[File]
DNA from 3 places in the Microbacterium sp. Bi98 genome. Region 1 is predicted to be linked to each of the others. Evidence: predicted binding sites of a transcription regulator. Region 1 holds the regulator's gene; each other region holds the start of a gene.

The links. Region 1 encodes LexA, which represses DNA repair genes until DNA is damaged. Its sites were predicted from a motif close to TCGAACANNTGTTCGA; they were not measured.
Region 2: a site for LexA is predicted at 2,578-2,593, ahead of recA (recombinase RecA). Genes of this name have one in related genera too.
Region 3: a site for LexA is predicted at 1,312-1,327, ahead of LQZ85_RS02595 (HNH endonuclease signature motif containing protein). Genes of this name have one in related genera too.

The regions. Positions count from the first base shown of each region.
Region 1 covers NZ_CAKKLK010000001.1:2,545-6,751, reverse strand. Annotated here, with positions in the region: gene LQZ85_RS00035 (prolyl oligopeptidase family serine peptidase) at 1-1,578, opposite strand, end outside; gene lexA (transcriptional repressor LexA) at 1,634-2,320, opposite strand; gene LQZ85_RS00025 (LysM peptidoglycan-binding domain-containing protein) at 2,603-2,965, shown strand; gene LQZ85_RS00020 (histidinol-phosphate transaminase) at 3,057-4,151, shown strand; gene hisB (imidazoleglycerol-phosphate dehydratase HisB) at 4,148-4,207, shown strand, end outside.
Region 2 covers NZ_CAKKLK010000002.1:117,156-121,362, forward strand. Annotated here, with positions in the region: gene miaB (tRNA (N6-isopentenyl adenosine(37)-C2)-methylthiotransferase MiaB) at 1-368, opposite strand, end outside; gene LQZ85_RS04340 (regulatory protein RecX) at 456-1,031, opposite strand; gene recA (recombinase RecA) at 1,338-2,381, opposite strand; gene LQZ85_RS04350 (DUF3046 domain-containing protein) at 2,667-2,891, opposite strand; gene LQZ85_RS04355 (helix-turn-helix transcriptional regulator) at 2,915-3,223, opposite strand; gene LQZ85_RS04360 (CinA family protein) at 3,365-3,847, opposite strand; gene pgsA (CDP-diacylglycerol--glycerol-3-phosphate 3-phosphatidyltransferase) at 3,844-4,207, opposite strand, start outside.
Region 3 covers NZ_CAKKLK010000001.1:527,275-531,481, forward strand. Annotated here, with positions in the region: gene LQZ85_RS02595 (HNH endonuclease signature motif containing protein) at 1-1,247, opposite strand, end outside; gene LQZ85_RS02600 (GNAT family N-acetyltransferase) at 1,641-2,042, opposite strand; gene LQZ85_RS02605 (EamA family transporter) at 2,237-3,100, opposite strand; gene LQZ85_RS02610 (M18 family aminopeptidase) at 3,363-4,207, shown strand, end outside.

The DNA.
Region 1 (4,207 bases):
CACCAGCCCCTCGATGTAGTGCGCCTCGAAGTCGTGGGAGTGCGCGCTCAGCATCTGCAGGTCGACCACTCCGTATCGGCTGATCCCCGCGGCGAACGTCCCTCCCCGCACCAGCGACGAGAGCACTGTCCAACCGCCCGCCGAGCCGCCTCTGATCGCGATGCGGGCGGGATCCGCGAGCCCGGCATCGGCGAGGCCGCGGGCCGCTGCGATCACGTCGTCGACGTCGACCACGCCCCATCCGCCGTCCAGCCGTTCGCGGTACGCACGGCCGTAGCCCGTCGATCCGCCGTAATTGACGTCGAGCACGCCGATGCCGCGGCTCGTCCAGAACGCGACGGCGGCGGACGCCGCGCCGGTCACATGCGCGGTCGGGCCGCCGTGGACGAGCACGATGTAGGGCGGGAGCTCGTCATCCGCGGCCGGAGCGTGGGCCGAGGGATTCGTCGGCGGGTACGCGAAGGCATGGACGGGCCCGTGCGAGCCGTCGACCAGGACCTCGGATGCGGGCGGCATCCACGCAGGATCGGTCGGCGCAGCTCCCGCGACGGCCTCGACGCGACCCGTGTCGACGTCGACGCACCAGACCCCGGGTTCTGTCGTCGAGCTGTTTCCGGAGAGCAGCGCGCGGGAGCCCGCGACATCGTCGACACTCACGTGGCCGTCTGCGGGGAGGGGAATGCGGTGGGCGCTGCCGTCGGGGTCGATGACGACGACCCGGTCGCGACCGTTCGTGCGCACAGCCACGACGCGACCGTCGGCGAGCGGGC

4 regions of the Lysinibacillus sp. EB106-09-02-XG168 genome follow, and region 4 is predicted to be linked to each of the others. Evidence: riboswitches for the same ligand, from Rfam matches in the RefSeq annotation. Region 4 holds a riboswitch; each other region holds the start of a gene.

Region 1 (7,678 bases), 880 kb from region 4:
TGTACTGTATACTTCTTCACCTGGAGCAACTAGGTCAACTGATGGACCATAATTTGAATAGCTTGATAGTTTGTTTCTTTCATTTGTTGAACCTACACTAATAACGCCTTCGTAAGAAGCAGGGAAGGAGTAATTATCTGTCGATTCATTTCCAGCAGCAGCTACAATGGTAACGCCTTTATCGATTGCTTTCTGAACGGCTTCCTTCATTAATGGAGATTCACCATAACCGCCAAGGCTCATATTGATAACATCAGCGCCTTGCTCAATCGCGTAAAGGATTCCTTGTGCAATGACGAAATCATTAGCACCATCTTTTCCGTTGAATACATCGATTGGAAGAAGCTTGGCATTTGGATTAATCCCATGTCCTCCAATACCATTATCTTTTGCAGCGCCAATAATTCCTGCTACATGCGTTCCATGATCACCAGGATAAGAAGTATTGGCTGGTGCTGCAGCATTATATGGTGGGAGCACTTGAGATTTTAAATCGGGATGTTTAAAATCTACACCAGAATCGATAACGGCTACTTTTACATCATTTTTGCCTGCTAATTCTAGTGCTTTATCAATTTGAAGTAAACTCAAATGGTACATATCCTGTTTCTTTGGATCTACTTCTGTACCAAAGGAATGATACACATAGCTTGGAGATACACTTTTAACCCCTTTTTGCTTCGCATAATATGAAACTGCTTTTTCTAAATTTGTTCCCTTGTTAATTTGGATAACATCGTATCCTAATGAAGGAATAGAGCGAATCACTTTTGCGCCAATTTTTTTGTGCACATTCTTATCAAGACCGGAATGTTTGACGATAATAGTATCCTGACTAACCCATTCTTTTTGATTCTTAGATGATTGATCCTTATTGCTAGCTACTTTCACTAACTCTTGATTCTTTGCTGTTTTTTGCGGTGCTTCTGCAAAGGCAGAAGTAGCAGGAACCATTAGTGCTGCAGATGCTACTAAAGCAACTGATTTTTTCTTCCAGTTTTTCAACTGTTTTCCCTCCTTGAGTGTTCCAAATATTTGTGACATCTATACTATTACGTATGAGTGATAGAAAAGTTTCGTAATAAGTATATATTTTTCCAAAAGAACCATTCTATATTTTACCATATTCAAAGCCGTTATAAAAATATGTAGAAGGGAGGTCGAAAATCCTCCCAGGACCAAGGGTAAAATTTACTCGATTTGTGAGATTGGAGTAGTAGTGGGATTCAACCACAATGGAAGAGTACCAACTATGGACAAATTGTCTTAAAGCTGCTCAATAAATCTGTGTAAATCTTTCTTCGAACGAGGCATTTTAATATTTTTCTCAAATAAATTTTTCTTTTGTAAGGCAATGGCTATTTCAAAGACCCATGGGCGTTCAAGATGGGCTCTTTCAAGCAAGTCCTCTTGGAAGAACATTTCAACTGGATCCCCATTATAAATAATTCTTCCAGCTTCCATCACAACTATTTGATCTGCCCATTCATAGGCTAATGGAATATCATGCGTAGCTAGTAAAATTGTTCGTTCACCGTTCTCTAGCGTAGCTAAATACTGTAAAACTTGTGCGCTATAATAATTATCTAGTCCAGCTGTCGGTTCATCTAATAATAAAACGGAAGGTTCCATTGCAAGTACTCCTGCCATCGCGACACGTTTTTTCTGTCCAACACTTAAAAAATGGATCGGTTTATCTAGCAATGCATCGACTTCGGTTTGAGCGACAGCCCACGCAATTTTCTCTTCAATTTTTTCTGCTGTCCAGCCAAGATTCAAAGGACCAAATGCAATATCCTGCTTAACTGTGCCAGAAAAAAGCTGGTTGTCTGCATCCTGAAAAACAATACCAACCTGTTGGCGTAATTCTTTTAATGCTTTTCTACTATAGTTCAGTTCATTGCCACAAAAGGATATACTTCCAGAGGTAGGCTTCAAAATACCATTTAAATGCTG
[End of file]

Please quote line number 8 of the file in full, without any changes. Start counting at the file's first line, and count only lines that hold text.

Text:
Region 3 covers NZ_CAKKLK010000001.1:527,275-531,481, forward strand. Annotated here, with positions in the region: gene LQZ85_RS02595 (HNH endonuclease signature motif containing protein) at 1-1,247, opposite strand, end outside; gene LQZ85_RS02600 (GNAT family N-acetyltransferase) at 1,641-2,042, opposite strand; gene LQZ85_RS02605 (EamA family transporter) at 2,237-3,100, opposite strand; gene LQZ85_RS02610 (M18 family aminopeptidase) at 3,363-4,207, shown strand, end outside.